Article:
Wilmington author Emily Colin mixed romance and the supernatural in her 2012 debut novel, “The Memory Thief.” She does much the same in her new follow-up, “The Dream Keeper’s Daughter.”
Colin’s new heroine, Isabel Griffin, has suffered more than her share of loss. Her mother disappeared into the woods when Isabel was just 16. Then, her boyfriend Max vanished without a trace just after Isabel told him she was pregnant. (It’s not what you think.)
Isabel has bounced back, raising her 7-year-old daughter, Finn, practically alone and building an academic career as an archaeologist with the College of Charleston. All seems well until Isabel takes a phone call while on a dig on the Caribbean island of Barbados. The voice is clearly Max’s, leaving her a brief, cryptic message (“Keep her safe”). Yet the phone company insists that the number he used is disconnected.
Even spookier: Near the end of the dig, an excavation of a plantation slave house yields a silver chain and what appears to be a dragonfly figure, unlike anything ever seen in the 1700s or 1800s. Isabel, however, recognizes it immediately – her father made that dragonfly pendant for her mother, Jill, shortly before Jill seemingly dematerialized.
What’s going on? Without giving too many spoilers, the plot involves “thin places,” spots where the boundary between the living and the dead can be crossed. Somehow, all of this is bound up with a bloody, real-life slave rebellion that broke out on Barbados on Easter night in 1816.
Complicating matters further is the fact that Finn is demonstrating powers – she can tell what you’re thinking before you say anything. Before long, Finn is having long conversations with the invisible Dad she’s never seen, and her drawings of him look exactly like Max.
And then there’s Ryan, an embittered graphic designer and comic artist who’s been carrying a torch for Isabel for years, even though Isabel somehow hasn’t noticed. (This is a romance, so there has to be a triangle.) Ryan’s acted as a surrogate father to Finn, with only a hug and a handshake for his troubles. Now, he wants Isabel to forget all this craziness and move with him to New York, where a job’s waiting for him at Marvel.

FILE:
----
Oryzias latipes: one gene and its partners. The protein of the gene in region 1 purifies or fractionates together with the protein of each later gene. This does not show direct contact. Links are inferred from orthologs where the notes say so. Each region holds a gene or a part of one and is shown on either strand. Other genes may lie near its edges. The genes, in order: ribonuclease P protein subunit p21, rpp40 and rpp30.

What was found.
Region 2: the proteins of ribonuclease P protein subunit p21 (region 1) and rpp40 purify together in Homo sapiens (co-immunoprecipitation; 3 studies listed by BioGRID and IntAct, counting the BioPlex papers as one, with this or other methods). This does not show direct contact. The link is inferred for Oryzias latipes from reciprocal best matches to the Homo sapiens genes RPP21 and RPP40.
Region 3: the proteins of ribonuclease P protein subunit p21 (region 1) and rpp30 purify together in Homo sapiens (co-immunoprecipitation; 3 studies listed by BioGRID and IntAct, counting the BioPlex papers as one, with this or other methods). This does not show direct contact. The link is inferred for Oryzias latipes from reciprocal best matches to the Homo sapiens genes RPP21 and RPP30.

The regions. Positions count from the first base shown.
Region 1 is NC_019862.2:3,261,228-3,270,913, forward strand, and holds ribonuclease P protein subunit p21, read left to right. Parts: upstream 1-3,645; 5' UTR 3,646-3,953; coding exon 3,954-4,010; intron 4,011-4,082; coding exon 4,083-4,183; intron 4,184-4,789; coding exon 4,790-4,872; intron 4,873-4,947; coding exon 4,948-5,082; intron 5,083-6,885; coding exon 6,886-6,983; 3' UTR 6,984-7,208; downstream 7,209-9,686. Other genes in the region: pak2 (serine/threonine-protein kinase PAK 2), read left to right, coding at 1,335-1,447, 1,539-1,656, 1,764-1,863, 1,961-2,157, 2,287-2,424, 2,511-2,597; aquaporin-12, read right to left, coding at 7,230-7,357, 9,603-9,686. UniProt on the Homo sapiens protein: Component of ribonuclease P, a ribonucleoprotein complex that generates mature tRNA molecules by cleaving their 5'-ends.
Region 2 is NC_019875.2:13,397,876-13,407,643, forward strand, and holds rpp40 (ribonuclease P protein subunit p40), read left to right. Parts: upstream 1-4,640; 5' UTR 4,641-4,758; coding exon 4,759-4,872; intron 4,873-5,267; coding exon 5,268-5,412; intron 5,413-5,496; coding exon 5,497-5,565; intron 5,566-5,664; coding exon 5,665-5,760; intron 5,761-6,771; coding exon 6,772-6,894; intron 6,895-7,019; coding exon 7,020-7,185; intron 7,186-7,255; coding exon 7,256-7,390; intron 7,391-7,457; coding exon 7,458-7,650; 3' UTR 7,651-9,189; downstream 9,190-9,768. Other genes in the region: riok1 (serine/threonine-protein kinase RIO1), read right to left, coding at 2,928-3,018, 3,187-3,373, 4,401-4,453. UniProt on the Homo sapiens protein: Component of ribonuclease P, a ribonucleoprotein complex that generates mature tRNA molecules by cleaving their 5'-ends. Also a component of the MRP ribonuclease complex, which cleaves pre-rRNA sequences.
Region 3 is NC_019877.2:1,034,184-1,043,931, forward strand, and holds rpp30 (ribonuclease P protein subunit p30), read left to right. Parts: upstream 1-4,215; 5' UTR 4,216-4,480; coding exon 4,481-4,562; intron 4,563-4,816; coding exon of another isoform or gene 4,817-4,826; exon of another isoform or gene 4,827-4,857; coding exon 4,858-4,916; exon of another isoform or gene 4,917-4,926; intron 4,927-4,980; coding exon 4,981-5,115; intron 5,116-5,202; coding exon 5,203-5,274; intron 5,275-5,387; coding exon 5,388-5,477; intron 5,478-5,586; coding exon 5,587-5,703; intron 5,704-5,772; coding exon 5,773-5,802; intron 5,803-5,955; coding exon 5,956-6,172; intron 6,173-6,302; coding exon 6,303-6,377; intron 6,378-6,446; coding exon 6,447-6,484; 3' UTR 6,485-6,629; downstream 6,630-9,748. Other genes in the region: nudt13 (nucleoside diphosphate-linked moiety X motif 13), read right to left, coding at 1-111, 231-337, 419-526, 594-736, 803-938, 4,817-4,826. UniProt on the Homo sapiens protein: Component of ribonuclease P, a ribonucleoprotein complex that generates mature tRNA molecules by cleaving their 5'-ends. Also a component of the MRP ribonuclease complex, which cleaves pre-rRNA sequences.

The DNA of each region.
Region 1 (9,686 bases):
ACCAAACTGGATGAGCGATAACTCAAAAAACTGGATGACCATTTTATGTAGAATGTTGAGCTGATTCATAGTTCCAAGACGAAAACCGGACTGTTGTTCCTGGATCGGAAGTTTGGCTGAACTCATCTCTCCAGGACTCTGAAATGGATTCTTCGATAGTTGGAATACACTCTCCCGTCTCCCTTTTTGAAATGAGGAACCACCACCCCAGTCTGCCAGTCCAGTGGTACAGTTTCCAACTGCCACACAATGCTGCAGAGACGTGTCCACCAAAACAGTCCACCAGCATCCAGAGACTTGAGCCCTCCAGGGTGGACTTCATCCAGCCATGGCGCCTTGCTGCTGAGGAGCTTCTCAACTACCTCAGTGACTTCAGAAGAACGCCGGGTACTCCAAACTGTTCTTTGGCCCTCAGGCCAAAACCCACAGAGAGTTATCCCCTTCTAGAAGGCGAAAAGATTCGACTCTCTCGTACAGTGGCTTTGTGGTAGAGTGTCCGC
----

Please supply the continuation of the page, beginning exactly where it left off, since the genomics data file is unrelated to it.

Isabel, of course, has no intention of doing so.
Colin, a former staffer at the Regulator Bookshop in Durham who now lives in Wilmington, is taking a risk, employing plot devices very close to those used in such best sellers as “The Time Traveler’s Wife” and the “Outlander” series. (Ballantine seems to be marketing “The Dream Keeper’s Daughter” to Diana Gabaldon fans.) She does, however, manage to put her unique imprint on her material, marking out her own territory. Isabel, for example, is the antithesis of the typical quivering romance heroine. She’s a black belt in judo and some of her associates compare her to Lara Croft. Then again, it does take her about three chapters to recover from Max’s phone call.
While the modern-day chapters sometimes meander like a mid-week soap opera episode, the chapters set in 1816 Barbados prove especially fine, taut with tension and masterful in detail. Colin did her homework – the picture of slave life is especially sobering, and while plantations here grew rice and naval stores, unlike the sugar cane of Barbados, the details are probably not all that different.
Colin can dip into Romance Speak, and the not-quite-explicit sex scenes are of the bodice-heaving variety. When she’s good, though, she’s very good, a storyteller of hypnotic power.
“The Dream Keeper’s Daughter.”
By Emily Colin
Ballantine Books, 482 pages
Meet the author
Emily Colin will be at the Regulator Bookshop in Durham (where she once worked) at 7 p.m. Thursday, Aug. 17. (If you go, be sure to check out the dragonfly necklace she’s wearing. It was made by metalsmith Mitzy Jonkheer from Colin’s design and plays an important role in the book.)